The pressure is on

The pressure is on

Medtronic (NYSE: MDT) isn’t the only diabetes device company making news today as Roche announced they have signed a deal with Senseonics, the makers of an implantable CGM. According to a company issued press release;

“Senseonics Holdings, Inc. (NYSE-MKT: SENS), a medical technology company focused on the development and commercialization of a long-term, implantable continuous glucose monitoring (CGM) system for people with diabetes, today announced it has signed an exclusive distribution agreement with Roche for the multi-country commercialization of Senseonics’ Eversense® Continuous Glucose Monitoring System.

Under the terms of the agreement, Senseonics has granted Roche the rights to promote, market, and sell the Eversense product line to diabetes clinics and patients in Germany, Italy and the Netherlands.”

The first question that comes to mind why Roche would sign such a deal especially when they have been very public about the fact they have a CGM of their own in the pipeline. The second question is just what do they expect to get out of this deal given the limited market size in Germany, Italy and the Netherlands. The third question is how or if everyone else in the conventional BGM space will respond.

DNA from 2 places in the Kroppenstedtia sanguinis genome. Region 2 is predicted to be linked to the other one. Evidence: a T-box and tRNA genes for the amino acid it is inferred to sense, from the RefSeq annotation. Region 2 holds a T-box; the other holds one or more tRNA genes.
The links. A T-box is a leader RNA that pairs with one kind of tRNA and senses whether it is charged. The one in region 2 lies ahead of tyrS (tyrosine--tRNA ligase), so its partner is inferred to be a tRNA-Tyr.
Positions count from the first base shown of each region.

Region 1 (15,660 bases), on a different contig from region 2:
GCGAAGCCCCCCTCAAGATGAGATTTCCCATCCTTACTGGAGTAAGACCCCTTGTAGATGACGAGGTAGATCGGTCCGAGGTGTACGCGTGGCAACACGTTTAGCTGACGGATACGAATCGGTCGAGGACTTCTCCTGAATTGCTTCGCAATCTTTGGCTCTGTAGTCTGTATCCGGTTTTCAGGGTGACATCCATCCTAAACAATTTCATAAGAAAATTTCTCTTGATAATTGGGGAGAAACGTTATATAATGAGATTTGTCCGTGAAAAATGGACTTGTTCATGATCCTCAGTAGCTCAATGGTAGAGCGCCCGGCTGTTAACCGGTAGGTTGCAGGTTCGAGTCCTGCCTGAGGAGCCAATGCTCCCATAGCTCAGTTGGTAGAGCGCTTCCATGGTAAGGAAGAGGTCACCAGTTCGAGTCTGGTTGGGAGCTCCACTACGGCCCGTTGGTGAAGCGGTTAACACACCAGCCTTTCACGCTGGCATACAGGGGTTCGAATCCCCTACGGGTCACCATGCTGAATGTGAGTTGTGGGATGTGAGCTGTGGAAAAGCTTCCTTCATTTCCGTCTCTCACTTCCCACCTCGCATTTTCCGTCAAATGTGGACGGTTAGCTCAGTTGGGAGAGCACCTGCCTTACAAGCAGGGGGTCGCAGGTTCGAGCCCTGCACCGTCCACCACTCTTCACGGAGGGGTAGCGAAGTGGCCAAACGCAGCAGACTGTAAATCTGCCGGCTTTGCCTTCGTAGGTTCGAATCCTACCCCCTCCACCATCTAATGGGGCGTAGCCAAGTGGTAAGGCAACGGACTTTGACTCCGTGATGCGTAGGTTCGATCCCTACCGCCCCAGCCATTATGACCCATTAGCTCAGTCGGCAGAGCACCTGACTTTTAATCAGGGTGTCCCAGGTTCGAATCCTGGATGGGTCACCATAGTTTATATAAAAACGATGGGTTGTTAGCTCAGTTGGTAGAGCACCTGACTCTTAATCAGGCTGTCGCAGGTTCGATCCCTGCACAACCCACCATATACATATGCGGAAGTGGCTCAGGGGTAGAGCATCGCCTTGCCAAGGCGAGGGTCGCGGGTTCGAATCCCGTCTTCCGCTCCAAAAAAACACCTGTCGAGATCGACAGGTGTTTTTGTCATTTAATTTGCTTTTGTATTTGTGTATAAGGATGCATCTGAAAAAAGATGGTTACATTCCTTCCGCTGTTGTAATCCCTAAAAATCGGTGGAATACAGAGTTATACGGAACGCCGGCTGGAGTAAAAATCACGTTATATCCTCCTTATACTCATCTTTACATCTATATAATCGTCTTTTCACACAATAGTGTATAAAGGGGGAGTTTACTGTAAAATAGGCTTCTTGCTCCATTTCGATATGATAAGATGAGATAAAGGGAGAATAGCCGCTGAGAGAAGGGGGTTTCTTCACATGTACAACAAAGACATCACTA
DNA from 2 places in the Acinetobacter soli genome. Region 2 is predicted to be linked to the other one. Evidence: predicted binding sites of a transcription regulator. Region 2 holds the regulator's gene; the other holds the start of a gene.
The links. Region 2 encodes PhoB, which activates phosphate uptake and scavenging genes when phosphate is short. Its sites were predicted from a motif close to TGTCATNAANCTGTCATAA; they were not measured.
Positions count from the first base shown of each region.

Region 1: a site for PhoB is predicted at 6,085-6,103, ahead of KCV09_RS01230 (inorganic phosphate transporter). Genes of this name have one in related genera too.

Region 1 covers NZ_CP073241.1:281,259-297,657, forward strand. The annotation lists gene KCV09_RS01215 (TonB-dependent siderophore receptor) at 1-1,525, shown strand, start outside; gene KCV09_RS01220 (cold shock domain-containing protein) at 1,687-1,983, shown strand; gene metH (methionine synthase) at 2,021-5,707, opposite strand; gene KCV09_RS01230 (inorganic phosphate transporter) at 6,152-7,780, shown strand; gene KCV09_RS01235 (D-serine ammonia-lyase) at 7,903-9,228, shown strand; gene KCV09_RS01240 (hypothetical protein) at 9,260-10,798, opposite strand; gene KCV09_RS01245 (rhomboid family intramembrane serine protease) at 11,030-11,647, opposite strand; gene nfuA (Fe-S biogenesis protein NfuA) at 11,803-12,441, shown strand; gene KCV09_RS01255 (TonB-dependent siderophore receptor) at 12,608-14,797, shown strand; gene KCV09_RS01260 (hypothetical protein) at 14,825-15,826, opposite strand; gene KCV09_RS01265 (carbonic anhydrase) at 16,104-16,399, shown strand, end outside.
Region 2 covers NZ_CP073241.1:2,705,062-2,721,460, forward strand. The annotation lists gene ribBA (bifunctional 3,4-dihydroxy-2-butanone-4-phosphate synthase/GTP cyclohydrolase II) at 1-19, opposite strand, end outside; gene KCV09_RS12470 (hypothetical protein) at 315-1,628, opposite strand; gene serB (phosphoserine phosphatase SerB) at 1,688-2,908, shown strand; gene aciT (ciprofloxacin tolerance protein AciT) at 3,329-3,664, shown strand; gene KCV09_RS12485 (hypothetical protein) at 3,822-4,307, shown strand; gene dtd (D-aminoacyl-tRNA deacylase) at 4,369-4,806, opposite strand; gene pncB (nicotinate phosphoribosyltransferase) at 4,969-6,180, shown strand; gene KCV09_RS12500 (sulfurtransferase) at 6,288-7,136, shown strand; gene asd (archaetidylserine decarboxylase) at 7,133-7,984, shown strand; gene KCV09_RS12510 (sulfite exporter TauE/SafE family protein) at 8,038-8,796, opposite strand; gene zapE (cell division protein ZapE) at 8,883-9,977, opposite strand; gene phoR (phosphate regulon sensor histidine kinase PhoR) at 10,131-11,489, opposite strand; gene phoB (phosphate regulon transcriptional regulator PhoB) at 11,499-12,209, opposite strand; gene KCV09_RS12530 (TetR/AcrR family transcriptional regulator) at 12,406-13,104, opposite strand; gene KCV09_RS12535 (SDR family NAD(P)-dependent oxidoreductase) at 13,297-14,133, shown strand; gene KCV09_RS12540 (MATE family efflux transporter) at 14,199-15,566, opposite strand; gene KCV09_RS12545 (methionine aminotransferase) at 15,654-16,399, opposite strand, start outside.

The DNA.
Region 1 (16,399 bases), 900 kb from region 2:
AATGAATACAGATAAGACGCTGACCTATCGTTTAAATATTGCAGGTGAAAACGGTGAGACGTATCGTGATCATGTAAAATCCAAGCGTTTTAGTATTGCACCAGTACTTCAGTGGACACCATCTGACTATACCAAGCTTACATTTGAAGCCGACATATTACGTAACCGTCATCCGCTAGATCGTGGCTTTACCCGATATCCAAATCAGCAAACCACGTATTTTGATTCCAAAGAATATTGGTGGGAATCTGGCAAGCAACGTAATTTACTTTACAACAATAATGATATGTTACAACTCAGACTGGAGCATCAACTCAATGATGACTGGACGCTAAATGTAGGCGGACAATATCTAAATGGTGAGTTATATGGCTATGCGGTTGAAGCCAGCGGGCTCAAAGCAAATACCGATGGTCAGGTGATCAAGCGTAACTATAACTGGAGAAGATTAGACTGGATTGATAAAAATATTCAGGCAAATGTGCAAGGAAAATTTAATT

As we noted earlier this morning Abbott (NYSE: ABT) has the FreeStyle Libre and has also been very public about their desire to re-enter the US CGM market. This makes Johnson and Johnson (NYSE: JNJ) the only major BGM company without a CGM of their own. So the question then becomes as we also noted this morning does this news place even more pressure on the company to acquire Dexcom (NASDAQ: DXCM).

Not to be redundant here but this deal is just one more signal that the days of conventional BGM are numbered. That the remaining conventional BGM players are in full blown scramble mode desperately trying to protect their legacy franchises while building their CGM alliances so they don’t miss this opportunity. They all know that these legacy franchises will continue to experience share erosion which will reduce strip usage. Hopefully they also realize the quickest path to oblivion is to gain an increasing share of a declining market.